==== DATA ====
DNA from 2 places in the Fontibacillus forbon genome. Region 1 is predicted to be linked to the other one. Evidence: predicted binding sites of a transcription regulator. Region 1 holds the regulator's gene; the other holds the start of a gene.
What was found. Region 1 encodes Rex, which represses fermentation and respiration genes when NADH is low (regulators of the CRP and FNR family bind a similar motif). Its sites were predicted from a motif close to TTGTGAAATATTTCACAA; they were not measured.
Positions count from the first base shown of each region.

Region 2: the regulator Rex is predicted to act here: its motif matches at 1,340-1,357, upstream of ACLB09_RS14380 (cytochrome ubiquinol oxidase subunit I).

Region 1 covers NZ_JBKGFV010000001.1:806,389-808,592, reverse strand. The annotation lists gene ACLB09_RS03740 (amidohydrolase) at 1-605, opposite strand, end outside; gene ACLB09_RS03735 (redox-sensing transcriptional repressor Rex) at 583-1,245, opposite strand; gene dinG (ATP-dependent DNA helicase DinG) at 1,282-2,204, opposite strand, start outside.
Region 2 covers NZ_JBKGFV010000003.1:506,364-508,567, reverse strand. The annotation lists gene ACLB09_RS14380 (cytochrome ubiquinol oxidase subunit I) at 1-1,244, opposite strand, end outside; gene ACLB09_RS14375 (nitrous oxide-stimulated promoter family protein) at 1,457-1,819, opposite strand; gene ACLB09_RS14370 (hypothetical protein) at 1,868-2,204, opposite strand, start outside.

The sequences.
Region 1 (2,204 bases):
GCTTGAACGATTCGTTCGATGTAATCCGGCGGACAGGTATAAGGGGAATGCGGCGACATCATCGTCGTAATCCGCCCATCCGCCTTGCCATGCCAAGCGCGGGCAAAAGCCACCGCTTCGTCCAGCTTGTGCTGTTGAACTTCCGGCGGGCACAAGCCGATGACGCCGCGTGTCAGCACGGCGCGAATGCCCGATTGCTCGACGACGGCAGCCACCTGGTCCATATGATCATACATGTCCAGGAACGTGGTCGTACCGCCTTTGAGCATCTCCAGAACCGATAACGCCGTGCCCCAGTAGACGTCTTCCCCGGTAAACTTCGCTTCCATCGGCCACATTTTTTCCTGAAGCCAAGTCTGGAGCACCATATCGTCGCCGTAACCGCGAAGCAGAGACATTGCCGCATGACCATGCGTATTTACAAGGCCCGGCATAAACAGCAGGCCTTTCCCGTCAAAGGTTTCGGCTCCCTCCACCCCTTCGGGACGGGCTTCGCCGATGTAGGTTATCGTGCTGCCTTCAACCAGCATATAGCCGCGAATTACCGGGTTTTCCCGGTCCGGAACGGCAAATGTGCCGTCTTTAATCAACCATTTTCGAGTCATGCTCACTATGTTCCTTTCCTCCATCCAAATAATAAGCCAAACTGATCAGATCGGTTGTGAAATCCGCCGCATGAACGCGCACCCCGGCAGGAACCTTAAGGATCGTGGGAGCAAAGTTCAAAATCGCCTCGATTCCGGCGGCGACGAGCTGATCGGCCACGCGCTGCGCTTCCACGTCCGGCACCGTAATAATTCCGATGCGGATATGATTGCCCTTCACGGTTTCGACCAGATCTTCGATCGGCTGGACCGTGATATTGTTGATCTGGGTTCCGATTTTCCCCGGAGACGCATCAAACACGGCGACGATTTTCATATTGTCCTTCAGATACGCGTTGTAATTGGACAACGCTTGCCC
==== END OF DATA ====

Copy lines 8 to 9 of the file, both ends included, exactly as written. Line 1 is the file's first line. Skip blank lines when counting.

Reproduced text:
Region 1 (2,204 bases):
GCTTGAACGATTCGTTCGATGTAATCCGGCGGACAGGTATAAGGGGAATGCGGCGACATCATCGTCGTAATCCGCCCATCCGCCTTGCCATGCCAAGCGCGGGCAAAAGCCACCGCTTCGTCCAGCTTGTGCTGTTGAACTTCCGGCGGGCACAAGCCGATGACGCCGCGTGTCAGCACGGCGCGAATGCCCGATTGCTCGACGACGGCAGCCACCTGGTCCATATGATCATACATGTCCAGGAACGTGGTCGTACCGCCTTTGAGCATCTCCAGAACCGATAACGCCGTGCCCCAGTAGACGTCTTCCCCGGTAAACTTCGCTTCCATCGGCCACATTTTTTCCTGAAGCCAAGTCTGGAGCACCATATCGTCGCCGTAACCGCGAAGCAGAGACATTGCCGCATGACCATGCGTATTTACAAGGCCCGGCATAAACAGCAGGCCTTTCCCGTCAAAGGTTTCGGCTCCCTCCACCCCTTCGGGACGGGCTTCGCCGATGTAGGTTATCGTGCTGCCTTCAACCAGCATATAGCCGCGAATTACCGGGTTTTCCCGGTCCGGAACGGCAAATGTGCCGTCTTTAATCAACCATTTTCGAGTCATGCTCACTATGTTCCTTTCCTCCATCCAAATAATAAGCCAAACTGATCAGATCGGTTGTGAAATCCGCCGCATGAACGCGCACCCCGGCAGGAACCTTAAGGATCGTGGGAGCAAAGTTCAAAATCGCCTCGATTCCGGCGGCGACGAGCTGATCGGCCACGCGCTGCGCTTCCACGTCCGGCACCGTAATAATTCCGATGCGGATATGATTGCCCTTCACGGTTTCGACCAGATCTTCGATCGGCTGGACCGTGATATTGTTGATCTGGGTTCCGATTTTCCCCGGAGACGCATCAAACACGGCGACGATTTTCATATTGTCCTTCAGATACGCGTTGTAATTGGACAACGCTTGCCC